• Kyodo


A 38-year-old Wakayama man was arrested Saturday on suspicion of confining his 67-year-old mother to their home for seven years, police said.

The unemployed man apparently held a grudge against his mother after he was once referred to a mental hospital, they added. The mother, who was placed in protective police custody, was reportedly weak but her life is not in danger.

According to police, the man ordered the mother never to leave the house without him around April 1994. His name is being withheld due to his record of mental illness and police plan to have him undergo psychiatric tests.

The man and his mother lived in the two-story wooden house in a residential area in the northern part of the city. After his father died in 1988, the family lived on the father’s savings and a pension for widows.

He was held at a mental hospital in Osaka for two months in 1984. Police believe he became angry at his mother after an acquaintance made fun of his record of mental illness.

The suspect reportedly ordered the mother “not to move” from a futon in one of the rooms and she had to ask his permission each time she had to go to the lavatory or take a bath. To prevent the woman from escaping, the man forced her to accompany him whenever he left home, police said.

When police officers entered the room where the woman was being held, she was sitting on a futon surrounded by furniture. The windows were covered with aluminum foil.

Over the years, the man beat and kicked his mother whenever she disobeyed his orders, they said. He only gave her instant food and sometimes refused to give her food for a whole day, they added.

After her release, the mother told investigators that she was afraid to escape because her son had once beaten her very badly. “I had hoped he would get better if I persevered,” police quoted her as saying.

In recent years, neighbors had wondered what had happened to his mother. Some of them subsequently contacted local police and asked them to investigate. The Wakayama Prefectural Police said Saturday evening that no such information had been passed on to the police headquarters.

It was only in mid-April that police, after consultations with local residents, finally began an investigation. An officer visited the house but was unable to see the man or his mother because the house was locked.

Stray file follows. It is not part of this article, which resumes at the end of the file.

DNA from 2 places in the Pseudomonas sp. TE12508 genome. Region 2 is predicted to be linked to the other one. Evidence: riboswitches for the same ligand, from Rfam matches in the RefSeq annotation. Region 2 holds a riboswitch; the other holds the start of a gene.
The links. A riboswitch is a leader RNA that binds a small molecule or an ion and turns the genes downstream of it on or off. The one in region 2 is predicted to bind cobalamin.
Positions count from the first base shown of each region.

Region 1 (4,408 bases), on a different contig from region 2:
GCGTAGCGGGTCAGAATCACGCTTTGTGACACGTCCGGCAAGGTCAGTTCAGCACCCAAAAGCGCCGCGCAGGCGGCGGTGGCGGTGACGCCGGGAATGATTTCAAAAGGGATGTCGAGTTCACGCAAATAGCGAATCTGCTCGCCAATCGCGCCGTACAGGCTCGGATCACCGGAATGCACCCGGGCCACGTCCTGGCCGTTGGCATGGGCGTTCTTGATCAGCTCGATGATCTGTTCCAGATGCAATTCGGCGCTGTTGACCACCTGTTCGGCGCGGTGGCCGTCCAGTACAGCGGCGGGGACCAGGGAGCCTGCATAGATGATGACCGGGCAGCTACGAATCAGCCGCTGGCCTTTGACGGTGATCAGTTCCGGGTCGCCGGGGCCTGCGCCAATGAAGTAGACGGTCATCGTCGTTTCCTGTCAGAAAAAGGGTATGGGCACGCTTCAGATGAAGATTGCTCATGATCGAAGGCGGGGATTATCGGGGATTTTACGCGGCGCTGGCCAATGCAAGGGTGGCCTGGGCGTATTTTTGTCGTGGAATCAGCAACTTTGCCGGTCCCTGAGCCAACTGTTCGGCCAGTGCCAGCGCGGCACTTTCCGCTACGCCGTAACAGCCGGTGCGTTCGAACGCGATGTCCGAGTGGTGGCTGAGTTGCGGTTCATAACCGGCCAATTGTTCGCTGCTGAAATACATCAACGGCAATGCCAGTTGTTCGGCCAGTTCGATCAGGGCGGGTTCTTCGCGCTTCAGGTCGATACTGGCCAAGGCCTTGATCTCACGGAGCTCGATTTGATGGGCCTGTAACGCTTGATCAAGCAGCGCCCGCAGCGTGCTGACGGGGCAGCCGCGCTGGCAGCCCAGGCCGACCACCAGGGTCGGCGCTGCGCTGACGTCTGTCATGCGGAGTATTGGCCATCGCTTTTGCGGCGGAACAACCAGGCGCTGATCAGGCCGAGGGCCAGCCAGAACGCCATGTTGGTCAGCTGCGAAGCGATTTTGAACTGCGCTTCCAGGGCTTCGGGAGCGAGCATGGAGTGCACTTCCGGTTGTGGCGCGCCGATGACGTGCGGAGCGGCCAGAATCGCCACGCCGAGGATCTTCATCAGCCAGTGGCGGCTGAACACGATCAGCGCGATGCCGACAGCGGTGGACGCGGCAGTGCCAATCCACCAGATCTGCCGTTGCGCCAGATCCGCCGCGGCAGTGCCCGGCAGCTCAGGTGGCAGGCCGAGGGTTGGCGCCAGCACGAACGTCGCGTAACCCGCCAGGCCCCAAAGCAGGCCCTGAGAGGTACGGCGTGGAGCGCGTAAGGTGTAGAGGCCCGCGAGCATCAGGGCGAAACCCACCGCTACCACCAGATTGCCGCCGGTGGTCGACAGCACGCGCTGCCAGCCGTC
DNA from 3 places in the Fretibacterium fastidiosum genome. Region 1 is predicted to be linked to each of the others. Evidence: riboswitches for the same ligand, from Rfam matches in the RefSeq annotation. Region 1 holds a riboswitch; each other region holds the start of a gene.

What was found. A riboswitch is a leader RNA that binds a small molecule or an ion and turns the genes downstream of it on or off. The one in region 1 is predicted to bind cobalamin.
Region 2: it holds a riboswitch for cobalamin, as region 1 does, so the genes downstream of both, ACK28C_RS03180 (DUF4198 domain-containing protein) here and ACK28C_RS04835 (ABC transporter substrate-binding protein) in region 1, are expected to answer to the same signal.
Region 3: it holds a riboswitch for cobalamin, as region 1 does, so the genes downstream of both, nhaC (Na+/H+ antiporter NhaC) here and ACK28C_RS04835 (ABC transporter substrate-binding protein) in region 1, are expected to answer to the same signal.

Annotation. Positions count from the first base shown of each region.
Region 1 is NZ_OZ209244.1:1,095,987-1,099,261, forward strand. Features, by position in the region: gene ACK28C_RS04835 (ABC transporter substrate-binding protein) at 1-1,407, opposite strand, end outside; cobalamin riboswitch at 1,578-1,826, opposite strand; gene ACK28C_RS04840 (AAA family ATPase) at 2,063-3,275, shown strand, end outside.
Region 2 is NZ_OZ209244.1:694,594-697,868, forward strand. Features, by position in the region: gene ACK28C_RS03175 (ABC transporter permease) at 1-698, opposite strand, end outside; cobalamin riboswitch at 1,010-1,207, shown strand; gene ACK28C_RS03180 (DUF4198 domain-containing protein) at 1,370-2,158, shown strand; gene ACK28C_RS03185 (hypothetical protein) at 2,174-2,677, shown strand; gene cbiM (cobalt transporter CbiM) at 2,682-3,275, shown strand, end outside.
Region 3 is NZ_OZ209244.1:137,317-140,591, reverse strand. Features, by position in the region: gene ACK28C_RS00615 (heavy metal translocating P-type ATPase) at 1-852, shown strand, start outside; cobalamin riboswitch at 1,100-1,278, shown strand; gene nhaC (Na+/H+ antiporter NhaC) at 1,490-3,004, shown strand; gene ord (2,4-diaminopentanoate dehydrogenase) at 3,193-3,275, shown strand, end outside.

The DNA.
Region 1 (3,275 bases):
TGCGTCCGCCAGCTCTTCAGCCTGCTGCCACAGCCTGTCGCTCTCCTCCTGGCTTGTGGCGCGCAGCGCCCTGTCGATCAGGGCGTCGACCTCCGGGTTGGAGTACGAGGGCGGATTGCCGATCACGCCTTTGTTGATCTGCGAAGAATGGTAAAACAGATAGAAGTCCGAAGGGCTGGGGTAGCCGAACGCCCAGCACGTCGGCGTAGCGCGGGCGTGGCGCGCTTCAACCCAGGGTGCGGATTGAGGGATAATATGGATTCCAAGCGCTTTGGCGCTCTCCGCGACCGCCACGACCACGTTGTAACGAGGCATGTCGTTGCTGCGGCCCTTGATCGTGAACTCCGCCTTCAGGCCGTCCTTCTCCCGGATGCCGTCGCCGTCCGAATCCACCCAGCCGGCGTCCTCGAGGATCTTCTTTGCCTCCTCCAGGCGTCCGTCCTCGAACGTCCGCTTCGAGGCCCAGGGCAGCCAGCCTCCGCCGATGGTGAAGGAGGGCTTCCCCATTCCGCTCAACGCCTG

The woman’s ordeal came to an end last week when her sister, who lives in Tokyo, telephoned the house and talked to the woman, who complained that she had been forbidden to leave the building.

On Friday night, a group of police officers and welfare officials visited the house again. When they asked the son where his mother was, he answered that she was inside. The son was served an arrest warrant Saturday morning for alleged confinement.

For years, all the storm doors in the house had been closed and only one window was kept open. “I didn’t know that she was at the home,” a local resident said, expressing shock after hearing the news.

For the last 15 years, local people have been worried about the odd behavior of the suspect, who played the drums late at night and chased cars on nearby roads.

One of the neighbors recalled how the suspect stormed into his house about seven years ago, claiming that he had been gossiping about him.

“We had an argument and police officers were called in. I remember the apologetic expression on the mother’s face,” the man said. It was immediately after the incident that the mother disappeared from sight, he added.

“I thought she had gone to a relative’s house. I am glad she has been rescued,” he said.

A company employee who lives nearby said, “I told police quite a long time ago that the mother had disappeared.” His wife was also critical of the slow response from the police, saying, “Are the police not empowered to do anything unless something happens?”

The woman said she saw the man and his mother return home in a car one night about six months ago. “I was surprised that the mother was at home. All the neighbors were worried about her, but also wanted to stay out of the matter,” she said.

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